Syrians are marking 10 years since peaceful protests against President Bashar Assad’s government erupted in March 2011, touching off a popular uprising that quickly turned into a full-blown civil war.
Despite a decade of fighting and a broken country, Assad remains firmly in power.
Syria is economically devastated and divided into three parts. An al-Qaida-linked group dominates the northwestern Idlib province, with Turkey-backed rebels controlling stretches along the Turkish border. U.S.-backed Syrian Kurdish forces hold around a quarter of the country in the northeast. Assad controls the rest.
The conflict has killed around half a million people and displaced half of Syria’s pre-war population of 23 million, including more than 5 million who are refugees, mostly in neighboring countries.
Here is a timeline of key events in Syria’s war:
March 2011: Protests erupt in the city of Daraa over the detention of a group of boys accused of painting anti-government graffiti on their school walls. On March 15, a rally is held in Damascus’ Old City. On March 18, security forces fire at a protest in Daraa, killing four people in what activists say were the first deaths of the uprising. Demonstrations spread, as does the crackdown.
April 2011: Security forces raid a sit-in in Syria’s third-largest city, Homs, where thousands tried to recreate the mood of Cairo’s Tahrir Square.
July 18, 2012: A bombing at the Syrian national security building in Damascus during a high-level government crisis meeting kills four top officials, including Assad’s brother-in-law and the defense minister.
July 2012: Fighting spreads to Aleppo, Syria’s largest city and commercial capital.
Aug. 20, 2012: President Barack Obama says the use of chemical weapons would be a “red line” that would change his calculus on intervening in the civil war.
March 19, 2013: Syria’s government and opposition trade accusations over a gas attack that killed 26 people, including more than a dozen soldiers, in the northern town of Khan al-Assal. A U.N. investigation later finds sarin nerve gas was used, but does not identify a culprit.
May 2013: Lebanon’s militant Hezbollah group officially joins the Syrian conflict on Assad’s side by attacking and later capturing the border town of Qusair.
Aug. 21, 2013: A chemical attack in Damascus’ eastern Ghouta suburbs kills hundreds. The U.S. and others blame Syrian government forces. Obama threatens punitive strikes but later backs down.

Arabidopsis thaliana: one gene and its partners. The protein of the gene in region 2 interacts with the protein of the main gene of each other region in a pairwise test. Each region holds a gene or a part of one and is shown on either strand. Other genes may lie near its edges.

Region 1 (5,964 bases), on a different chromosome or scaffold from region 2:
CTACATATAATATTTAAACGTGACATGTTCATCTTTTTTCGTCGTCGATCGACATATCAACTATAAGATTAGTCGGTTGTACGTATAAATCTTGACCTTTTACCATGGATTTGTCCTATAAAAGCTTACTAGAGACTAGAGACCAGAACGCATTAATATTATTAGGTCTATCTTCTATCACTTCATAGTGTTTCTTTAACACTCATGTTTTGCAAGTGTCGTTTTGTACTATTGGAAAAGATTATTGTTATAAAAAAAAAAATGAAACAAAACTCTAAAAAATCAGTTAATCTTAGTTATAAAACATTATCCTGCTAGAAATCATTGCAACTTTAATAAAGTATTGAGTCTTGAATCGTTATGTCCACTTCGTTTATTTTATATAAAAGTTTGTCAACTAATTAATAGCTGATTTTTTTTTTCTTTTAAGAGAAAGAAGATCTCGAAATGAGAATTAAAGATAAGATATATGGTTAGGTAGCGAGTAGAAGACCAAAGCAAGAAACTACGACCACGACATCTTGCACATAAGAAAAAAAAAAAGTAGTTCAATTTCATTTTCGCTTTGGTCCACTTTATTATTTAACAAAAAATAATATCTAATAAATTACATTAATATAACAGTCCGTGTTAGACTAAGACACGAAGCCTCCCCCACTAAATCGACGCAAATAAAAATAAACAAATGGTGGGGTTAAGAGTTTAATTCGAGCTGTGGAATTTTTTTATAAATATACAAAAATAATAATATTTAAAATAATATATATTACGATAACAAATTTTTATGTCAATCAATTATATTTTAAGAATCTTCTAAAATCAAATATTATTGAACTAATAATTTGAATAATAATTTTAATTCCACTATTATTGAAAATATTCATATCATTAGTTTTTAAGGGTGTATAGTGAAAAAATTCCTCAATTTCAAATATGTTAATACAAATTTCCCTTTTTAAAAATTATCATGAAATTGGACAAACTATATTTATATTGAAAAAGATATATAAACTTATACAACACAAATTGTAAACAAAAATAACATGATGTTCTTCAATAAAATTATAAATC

Sept. 27, 2013: The U.N. Security Council orders Syria to account for and destroy its chemical weapons stockpile, following a surprise deal between Washington and Moscow that averts U.S. strikes.
Oct. 14, 2013: Syria becomes a signatory to the Chemical Weapons Convention, prohibiting it from producing, stockpiling or using chemical weapons.
June 23, 2014: The Organization for the Prohibition of Chemical Weapons says it’s removed the last of the Syrian government’s chemical weapons. Syrian opposition officials maintain government stocks were not fully accounted for, and that it retained supplies.
June 30, 2014: The Islamic State group declares its so-called caliphate in areas it controls in Iraq and Syria. Refugee crisis accelerates.
Sept. 23, 2014: The U.S. launches airstrikes on IS targets in Syria.
March 28, 2015: Syria’s northwestern city of Idlib falls to Islamic militants led by al-Qaida’s affiliate known as the Nusra Front.
May 6, 2015: Assad acknowledges serious setbacks for his military.
Sept. 2, 2015: The body of 3-year-old Aylan Kurdi is found on a Turkish beach, drawing attention to the plight of Syrian refugees taking desperate risks to reach the safety of Europe.
Sept. 30, 2015: Russia begins launching airstrikes in Syria in support of Assad’s forces.
August 2016: Turkish forces cross into northern Syria, capturing areas along the border from the Islamic State group.
December 2016: Syrian insurgents pull out of rebel-held eastern neighborhoods of the northern city of Aleppo after a Russia-backed government offensive.
April 4, 2017: At least 58 die in what doctors say may have been a nerve gas attack on the town of Khan Sheikhoun in rebel-held Idlib. Witnesses say either Russian or Syrian Sukhoi jets carried out the attack. Moscow and Damascus deny responsibility.
April 6, 2017: The U.S. fires a barrage of cruise missiles into Syria in retaliation for the Khan Sheikhoun attack, the first direct American assault on the Syrian government.
May 2017: Rebels withdraw from the last neighborhood they controlled in Homs, once dubbed the capital of the revolution.
Jan 20, 2018: Turkey begins a major military operation against Syrian Kurdish fighters in northern enclave of Afrin.
April 2018: Syrian government forces capture eastern Ghouta, taking control of all Damascus suburbs and securing Assad’s seat of power.
April 14, 2018: The U.S., Britain and France launch military strikes in Syria to punish Assad for an April 7 purported chemical weapons attack that activists say killed over 40 people in the Damascus suburb of Douma.
Oct 10, 2019: Turkey begins a ground offensive against Kurdish fighters in northern Syria after U.S. troops pulled back from the area.
March 5, 2020: The presidents of Russia and Turkey say they’ve reached agreement on a cease-fire in northwestern Syria, where escalating fighting had threatened to put their forces into direct conflict. The truce also stopped a Russian-backed government offensive on Idlib, the last rebel stronghold.
June 17, 2020: New sanctions known as the U.S. Caesar Syria Civilian Protection Act, targeting those who lend support to Syrian military efforts in the war, go into effect.
*This story was edited by Ahram Online.